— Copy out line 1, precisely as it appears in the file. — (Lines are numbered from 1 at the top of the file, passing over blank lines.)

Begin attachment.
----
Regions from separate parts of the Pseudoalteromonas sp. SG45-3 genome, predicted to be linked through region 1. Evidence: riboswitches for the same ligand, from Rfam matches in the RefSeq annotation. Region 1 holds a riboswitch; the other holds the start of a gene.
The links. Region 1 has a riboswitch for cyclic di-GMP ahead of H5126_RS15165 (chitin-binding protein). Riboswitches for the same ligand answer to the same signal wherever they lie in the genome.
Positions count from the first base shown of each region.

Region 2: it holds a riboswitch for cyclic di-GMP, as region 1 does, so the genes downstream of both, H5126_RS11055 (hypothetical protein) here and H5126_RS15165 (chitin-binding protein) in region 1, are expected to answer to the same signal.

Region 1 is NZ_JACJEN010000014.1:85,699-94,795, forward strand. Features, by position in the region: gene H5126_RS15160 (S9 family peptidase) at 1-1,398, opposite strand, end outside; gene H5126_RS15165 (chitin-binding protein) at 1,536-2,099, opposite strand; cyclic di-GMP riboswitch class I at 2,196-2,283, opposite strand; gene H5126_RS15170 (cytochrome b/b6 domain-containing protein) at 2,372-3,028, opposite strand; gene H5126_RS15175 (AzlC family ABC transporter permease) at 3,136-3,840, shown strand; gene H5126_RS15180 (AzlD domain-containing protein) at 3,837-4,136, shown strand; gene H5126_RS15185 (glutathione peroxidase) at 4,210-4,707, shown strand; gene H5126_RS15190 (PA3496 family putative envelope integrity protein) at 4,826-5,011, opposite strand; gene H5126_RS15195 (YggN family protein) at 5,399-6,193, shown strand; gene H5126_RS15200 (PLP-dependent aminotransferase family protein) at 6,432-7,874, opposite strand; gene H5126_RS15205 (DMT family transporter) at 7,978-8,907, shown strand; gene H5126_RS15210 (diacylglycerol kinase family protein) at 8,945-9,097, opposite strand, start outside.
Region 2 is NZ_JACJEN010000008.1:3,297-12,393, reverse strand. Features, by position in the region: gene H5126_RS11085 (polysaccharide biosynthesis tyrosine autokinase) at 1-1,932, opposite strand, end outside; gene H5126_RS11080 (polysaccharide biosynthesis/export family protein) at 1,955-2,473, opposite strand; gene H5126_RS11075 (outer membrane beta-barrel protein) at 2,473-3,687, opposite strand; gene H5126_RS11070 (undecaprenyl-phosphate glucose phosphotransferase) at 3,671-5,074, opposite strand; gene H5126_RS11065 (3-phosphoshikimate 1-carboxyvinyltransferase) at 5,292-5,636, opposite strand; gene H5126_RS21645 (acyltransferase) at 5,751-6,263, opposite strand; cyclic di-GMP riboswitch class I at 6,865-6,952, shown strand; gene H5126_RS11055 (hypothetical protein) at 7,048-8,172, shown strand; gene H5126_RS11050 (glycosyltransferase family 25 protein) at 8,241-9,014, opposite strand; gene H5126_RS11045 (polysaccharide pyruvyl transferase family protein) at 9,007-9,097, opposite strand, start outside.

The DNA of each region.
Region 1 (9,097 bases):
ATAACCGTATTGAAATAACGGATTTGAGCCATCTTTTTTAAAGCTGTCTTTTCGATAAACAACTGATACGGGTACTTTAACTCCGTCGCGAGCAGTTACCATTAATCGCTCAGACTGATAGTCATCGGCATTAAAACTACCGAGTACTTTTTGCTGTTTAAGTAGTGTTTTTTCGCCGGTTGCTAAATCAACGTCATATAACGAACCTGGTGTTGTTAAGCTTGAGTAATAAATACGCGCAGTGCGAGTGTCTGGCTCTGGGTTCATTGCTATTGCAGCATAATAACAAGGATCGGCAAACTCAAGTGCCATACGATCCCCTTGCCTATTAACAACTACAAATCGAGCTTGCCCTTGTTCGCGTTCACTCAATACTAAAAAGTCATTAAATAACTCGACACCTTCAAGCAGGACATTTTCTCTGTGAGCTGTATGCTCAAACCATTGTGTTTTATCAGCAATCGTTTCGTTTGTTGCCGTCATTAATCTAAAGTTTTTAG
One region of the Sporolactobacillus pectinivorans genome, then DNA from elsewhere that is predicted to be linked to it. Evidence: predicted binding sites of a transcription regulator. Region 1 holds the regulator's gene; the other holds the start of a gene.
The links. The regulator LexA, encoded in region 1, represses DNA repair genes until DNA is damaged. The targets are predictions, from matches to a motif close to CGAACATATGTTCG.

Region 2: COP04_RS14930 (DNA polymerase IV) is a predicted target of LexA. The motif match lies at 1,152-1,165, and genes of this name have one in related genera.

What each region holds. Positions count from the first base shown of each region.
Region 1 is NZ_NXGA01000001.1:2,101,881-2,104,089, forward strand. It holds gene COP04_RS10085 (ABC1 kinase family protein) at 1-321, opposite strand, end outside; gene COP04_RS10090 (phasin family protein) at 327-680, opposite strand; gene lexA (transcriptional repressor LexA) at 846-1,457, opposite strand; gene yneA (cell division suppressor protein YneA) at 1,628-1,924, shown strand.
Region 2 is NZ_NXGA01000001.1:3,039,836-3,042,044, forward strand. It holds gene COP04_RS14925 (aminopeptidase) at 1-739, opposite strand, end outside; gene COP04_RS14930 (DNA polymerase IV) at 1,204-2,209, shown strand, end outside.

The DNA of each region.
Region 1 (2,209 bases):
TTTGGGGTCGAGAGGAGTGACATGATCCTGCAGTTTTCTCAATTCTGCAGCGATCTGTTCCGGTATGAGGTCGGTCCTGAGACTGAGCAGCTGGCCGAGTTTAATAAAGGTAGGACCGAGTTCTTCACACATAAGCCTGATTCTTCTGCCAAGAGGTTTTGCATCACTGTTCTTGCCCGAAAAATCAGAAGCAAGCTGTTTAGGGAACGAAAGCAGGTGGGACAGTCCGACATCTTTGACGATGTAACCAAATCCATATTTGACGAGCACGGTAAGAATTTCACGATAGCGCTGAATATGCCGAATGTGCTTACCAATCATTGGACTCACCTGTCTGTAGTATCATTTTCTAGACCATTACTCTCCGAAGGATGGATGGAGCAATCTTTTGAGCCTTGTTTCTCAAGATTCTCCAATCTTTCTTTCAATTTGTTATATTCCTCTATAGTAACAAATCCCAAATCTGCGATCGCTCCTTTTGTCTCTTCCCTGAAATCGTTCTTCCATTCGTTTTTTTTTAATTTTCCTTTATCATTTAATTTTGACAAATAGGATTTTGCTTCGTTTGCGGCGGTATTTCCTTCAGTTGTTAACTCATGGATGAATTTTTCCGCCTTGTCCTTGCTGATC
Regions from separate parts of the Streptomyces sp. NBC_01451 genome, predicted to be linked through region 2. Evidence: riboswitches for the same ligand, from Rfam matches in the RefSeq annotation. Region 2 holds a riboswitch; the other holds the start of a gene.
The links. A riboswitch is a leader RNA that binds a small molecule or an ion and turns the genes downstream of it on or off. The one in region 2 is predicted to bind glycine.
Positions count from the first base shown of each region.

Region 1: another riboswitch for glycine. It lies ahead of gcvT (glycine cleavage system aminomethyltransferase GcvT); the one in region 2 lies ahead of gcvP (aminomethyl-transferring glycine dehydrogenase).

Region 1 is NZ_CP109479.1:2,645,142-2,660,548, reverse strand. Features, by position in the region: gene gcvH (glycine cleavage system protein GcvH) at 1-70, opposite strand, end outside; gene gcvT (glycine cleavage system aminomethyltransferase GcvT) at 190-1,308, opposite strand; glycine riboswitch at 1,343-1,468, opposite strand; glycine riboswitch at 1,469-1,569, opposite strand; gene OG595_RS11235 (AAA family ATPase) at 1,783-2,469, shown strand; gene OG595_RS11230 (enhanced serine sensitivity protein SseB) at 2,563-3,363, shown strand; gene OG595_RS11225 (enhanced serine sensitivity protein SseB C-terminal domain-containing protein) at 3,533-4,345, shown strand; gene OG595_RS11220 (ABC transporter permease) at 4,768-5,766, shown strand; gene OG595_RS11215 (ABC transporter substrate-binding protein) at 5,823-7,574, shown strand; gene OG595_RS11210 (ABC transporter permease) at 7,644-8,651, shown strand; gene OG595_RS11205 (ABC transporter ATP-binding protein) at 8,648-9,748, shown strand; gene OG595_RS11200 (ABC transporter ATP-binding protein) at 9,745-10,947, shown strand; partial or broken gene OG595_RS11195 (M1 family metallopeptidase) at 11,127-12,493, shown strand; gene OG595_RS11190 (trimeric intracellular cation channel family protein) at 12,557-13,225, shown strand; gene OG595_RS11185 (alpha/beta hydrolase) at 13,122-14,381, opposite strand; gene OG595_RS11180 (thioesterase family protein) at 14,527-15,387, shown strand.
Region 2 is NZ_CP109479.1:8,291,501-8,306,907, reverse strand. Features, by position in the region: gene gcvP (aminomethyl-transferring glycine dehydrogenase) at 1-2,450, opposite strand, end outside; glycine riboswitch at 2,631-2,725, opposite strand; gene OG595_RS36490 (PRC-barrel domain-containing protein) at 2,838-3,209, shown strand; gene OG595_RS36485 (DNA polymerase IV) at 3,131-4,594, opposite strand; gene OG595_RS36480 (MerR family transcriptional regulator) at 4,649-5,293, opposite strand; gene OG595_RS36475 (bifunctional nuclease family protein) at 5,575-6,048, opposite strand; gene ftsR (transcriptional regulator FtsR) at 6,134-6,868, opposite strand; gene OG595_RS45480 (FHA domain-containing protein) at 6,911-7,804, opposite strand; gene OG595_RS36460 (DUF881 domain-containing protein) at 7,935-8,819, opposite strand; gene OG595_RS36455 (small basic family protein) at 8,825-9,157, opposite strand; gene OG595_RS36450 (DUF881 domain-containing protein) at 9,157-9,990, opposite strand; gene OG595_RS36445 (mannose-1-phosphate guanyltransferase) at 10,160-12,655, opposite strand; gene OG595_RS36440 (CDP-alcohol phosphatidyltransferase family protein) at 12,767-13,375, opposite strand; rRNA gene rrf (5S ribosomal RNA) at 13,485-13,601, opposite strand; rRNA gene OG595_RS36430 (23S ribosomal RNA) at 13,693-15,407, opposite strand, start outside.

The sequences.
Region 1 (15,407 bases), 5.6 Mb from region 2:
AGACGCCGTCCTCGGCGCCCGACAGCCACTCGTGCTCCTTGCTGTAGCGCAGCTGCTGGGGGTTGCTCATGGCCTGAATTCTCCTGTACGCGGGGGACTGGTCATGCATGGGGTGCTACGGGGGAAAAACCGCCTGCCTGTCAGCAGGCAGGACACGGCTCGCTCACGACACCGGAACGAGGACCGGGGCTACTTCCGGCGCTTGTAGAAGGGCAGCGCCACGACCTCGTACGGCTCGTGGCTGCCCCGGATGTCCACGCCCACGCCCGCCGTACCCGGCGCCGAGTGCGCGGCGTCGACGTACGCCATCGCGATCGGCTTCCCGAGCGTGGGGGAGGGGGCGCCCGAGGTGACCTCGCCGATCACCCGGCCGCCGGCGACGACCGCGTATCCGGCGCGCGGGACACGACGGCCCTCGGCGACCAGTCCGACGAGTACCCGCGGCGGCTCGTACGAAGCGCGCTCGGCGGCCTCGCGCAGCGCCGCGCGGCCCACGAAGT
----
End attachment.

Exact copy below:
Regions from separate parts of the Pseudoalteromonas sp. SG45-3 genome, predicted to be linked through region 1. Evidence: riboswitches for the same ligand, from Rfam matches in the RefSeq annotation. Region 1 holds a riboswitch; the other holds the start of a gene.